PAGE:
NY Bankruptcy Non-Dischargeable Debt
If you are filing for bankruptcy, you are making a plan for financial recovery after the process ends. This will mean making a new budget for all of your expenses. The remaining debt will be part of this, so you will need to know what you will likely owe.
Certain debts that are never cleared by bankruptcy will influence your decision to file in the first place. What are they, and how can a bankruptcy lawyer help?
Dischargeable debts are things such as:
- Medical Bills
- Business Debts
- Personal Loans
- Credit Card Debts
- Rejected Leases
- Past-Due Utility Bills
- Civil Court Judgments
A dischargeable debt can be terminated in bankruptcy. Afterward, you will no longer be required to pay them. What’s dischargeable and the requirements for discharge will depend on the kind of bankruptcy you file. A creditor may dispute a discharge, so any debt can remain an obligation depending on the court’s decision.
The purpose of these proceedings is to be fair to both creditors and debtors. There are four types of bankruptcies you may file: Chapter 7, 11, 12, and 13. Chapter 11 is typically used for businesses, while Chapter 12 is only for farmers and fishermen.
If you file Chapter 7, you can lose properties tied to your debts, such as a vehicle or a house. If you do not want to give your property to the creditors, you can sign a reaffirmation agreement. The agreement will mandate repayment of the debt to allow you to keep the property.
Businesses filing Chapter 7 are usually liquidated. Anyone buying the business will be responsible for the debt. The other chapters, unlike Chapter 7, will restructure the debt to make it easier to pay it back.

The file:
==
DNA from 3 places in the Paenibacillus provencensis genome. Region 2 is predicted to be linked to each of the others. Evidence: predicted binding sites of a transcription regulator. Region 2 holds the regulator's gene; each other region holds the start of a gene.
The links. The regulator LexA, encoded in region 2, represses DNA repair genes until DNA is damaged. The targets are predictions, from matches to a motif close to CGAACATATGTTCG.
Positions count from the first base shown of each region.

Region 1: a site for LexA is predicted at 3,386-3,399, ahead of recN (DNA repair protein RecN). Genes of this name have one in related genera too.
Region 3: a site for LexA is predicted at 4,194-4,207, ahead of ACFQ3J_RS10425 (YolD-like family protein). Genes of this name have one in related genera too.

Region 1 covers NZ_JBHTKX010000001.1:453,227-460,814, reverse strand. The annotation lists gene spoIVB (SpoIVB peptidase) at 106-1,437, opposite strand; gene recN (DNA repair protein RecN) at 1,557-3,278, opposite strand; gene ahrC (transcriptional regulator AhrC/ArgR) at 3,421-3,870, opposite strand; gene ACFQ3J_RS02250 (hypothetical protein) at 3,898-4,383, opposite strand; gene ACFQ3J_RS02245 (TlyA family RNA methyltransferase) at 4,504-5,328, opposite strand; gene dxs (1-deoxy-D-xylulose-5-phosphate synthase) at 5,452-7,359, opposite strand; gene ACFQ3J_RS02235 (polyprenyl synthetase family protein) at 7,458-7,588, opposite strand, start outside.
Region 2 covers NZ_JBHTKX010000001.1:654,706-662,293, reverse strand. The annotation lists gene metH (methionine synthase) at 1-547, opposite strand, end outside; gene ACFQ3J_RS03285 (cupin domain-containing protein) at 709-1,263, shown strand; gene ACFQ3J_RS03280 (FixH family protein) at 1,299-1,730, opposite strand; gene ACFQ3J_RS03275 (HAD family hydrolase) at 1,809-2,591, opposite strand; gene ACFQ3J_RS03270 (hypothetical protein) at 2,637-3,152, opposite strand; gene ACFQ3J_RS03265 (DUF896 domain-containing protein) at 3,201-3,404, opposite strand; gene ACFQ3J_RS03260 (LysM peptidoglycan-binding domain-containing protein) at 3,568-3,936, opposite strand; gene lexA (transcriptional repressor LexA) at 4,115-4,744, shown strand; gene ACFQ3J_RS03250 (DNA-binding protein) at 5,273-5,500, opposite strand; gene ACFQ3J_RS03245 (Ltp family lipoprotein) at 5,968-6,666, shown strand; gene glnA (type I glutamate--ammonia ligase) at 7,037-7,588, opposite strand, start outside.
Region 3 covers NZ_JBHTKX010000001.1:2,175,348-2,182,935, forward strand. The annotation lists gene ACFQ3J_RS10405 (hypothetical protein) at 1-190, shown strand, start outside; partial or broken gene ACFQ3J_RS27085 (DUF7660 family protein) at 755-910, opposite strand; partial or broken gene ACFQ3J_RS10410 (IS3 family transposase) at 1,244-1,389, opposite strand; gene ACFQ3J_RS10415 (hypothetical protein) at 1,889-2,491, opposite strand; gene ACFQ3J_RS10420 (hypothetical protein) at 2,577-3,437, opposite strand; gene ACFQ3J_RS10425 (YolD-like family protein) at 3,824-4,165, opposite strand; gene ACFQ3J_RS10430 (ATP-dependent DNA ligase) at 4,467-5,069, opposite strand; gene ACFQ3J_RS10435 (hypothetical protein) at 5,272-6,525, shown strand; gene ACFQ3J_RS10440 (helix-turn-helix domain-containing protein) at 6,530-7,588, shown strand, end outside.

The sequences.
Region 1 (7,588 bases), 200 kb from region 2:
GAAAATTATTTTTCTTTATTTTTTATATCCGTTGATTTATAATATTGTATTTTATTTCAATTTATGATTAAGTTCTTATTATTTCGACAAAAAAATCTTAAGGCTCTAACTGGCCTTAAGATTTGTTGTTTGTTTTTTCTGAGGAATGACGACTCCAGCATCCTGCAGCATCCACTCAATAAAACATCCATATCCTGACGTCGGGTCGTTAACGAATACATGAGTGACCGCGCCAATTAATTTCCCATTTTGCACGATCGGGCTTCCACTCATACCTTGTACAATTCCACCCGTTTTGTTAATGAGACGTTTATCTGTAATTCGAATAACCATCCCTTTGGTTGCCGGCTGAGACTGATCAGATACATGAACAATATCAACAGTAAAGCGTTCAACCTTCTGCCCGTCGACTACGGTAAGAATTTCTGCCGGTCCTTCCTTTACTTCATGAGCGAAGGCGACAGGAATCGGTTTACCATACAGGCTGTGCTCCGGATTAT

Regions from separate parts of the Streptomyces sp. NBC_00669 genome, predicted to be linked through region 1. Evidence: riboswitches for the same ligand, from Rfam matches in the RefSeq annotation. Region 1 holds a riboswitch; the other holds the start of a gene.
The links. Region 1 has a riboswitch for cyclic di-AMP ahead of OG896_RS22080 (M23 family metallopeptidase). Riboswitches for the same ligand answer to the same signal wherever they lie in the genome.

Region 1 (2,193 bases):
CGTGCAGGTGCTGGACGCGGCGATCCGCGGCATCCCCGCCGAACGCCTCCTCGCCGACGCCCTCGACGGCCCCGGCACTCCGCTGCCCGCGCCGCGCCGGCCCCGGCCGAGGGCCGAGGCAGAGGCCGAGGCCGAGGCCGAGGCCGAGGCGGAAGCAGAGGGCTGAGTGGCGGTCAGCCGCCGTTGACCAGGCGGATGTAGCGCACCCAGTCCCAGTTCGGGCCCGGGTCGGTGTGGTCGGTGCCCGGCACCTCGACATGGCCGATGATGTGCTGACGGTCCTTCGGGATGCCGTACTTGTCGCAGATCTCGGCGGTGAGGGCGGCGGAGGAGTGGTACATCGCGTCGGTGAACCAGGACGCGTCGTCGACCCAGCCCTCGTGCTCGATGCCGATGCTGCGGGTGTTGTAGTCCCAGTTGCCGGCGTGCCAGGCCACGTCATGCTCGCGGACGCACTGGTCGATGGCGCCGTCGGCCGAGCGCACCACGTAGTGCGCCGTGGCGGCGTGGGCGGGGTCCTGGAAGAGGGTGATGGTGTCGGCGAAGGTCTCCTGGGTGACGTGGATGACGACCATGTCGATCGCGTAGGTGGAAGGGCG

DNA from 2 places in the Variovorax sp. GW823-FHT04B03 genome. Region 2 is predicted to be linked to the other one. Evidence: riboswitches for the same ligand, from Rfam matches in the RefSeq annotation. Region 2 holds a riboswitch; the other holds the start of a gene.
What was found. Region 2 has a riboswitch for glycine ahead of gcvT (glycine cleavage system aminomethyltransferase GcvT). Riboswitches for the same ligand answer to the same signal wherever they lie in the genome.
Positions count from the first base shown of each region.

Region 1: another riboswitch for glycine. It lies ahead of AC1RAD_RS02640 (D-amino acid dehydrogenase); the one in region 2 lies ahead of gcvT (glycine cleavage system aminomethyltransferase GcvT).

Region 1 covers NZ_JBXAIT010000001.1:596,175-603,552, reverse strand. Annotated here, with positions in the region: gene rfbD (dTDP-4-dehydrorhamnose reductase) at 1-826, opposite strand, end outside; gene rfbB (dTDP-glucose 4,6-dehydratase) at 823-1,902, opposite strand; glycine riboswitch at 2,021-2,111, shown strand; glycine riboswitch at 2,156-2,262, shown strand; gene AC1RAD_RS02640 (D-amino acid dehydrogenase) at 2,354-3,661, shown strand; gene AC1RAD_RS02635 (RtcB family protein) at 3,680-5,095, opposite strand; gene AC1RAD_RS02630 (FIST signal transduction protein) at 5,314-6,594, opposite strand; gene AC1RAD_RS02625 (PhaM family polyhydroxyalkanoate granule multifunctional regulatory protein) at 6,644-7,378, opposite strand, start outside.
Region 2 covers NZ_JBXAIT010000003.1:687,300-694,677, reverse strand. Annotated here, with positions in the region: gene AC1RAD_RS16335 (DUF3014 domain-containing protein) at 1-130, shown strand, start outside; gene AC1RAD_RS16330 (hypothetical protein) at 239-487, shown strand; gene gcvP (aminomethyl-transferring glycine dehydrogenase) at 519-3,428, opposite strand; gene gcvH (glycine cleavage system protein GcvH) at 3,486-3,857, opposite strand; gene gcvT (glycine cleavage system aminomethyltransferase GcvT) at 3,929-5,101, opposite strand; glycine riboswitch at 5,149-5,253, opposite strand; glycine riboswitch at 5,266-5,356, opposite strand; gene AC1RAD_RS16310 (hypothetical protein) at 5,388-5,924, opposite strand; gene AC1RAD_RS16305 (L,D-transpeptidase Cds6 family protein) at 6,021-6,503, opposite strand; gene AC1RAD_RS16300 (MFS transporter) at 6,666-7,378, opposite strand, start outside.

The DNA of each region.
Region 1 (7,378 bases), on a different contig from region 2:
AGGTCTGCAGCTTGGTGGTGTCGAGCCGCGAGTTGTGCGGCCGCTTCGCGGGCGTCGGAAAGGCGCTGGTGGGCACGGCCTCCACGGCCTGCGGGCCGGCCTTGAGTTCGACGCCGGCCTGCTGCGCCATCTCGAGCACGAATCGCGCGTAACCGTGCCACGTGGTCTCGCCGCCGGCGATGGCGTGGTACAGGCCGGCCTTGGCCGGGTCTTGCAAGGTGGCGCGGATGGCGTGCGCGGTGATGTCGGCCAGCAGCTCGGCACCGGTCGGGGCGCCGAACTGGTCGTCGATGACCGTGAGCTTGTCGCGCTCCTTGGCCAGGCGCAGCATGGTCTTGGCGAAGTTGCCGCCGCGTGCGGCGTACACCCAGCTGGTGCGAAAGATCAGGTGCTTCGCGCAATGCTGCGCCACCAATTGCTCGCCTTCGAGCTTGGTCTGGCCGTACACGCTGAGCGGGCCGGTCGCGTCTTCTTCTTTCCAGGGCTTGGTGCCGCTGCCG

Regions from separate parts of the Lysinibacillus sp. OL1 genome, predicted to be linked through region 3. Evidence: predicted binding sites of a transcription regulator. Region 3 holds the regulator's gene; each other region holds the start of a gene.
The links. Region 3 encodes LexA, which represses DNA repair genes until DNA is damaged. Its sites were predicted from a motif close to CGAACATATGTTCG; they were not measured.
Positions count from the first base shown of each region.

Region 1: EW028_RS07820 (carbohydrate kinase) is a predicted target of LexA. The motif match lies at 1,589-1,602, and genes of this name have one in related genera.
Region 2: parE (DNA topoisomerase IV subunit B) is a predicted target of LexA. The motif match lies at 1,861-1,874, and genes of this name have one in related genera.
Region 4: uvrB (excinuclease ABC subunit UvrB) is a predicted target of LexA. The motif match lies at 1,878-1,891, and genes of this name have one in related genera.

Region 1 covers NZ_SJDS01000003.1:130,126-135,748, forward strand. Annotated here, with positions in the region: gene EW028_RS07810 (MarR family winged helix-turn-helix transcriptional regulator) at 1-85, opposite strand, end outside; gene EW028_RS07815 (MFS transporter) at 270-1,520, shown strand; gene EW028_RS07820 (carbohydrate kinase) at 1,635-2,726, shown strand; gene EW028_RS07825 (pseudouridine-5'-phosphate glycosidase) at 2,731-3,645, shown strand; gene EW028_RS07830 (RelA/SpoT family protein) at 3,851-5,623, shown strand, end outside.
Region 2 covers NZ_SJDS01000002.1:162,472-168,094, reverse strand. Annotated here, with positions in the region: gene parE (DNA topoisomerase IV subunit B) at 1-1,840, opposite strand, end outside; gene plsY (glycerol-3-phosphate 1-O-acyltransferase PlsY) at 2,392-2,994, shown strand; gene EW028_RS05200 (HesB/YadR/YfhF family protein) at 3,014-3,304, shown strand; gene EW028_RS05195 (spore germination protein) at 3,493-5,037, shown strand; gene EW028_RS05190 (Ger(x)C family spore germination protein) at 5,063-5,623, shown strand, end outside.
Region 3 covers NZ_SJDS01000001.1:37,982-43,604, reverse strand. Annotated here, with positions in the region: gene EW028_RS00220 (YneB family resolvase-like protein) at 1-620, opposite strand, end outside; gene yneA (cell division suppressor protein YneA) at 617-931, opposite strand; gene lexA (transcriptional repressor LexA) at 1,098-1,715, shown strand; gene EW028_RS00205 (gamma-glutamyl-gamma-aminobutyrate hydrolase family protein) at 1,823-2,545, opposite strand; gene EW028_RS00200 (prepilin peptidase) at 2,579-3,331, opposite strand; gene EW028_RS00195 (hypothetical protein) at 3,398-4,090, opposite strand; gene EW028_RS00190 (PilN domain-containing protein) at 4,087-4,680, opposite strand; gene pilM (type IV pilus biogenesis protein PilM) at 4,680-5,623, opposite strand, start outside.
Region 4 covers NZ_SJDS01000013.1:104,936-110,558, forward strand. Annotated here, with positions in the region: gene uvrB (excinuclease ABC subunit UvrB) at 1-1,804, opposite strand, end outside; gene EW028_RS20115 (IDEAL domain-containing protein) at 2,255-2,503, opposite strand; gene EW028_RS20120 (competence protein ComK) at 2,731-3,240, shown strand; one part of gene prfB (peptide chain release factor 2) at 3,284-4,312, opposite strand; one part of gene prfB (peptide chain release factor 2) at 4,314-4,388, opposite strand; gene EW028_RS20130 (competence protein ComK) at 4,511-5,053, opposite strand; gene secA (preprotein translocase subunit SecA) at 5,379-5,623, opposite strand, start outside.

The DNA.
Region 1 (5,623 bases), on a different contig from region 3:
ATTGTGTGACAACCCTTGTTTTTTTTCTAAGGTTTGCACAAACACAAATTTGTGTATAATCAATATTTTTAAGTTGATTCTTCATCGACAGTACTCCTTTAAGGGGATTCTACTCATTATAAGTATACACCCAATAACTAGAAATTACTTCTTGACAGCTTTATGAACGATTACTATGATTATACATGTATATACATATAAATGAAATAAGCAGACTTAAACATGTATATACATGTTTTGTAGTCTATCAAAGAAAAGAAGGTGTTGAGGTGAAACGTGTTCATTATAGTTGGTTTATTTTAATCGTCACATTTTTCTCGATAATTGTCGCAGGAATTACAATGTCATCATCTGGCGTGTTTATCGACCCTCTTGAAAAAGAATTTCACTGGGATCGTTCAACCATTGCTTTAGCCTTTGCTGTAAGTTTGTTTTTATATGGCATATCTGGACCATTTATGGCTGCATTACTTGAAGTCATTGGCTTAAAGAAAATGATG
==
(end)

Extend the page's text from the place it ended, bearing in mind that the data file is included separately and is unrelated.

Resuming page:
As you think about your options, a bankruptcy lawyer in Brooklyn, New York, can help you navigate local laws, so you will be prepared.
Nondischargeable debts are those that bankruptcy does not erase. That includes student loans, child and spousal support, fines, and in most cases, taxes. Other debts that will not be cleared are:
- Debts for Injuries (caused by intoxicated driving)
- Loans (owed to pension, profit-sharing, stock bonus, or retirement plans)
- Unlisted Debts
- Debts Under a Reaffirmation Agreement
Although the above things are usually exempt from cancelation, there are some exceptions. Unpaid taxes can’t be discharged if they were incurred within three years of the bankruptcy filing, given that the tax returns were filed on time. This shortens to two years if returns are filed late.
Additionally, debts will not be forgiven if a debtor never filed a return, filed fraudulently, or committed tax evasion.
If a debt is not listed on a bankruptcy form, it is not discharged unless the creditor learns about it soon enough to challenge it. In other words, if a creditor learns about your bankruptcy filing too late, the debt will not be discharged.
Another exception is educational loans causing undue hardship. If the court deems this is the case, they can either cancel the debt, lower it, or adjust the payments, so it is not a hardship. The court will examine your finances to decide whether you made a reasonable effort to pay the debt.
If you want to learn more about bankruptcy or debt repayment, bankruptcy lawyers can help. Ursulova Law Offices will help you get started and answer all of your questions. Why go through all the mountains of paperwork by yourself when you have legal assistance to help you negotiate with your creditors? Call us today to set up an appointment with our bankruptcy attorney.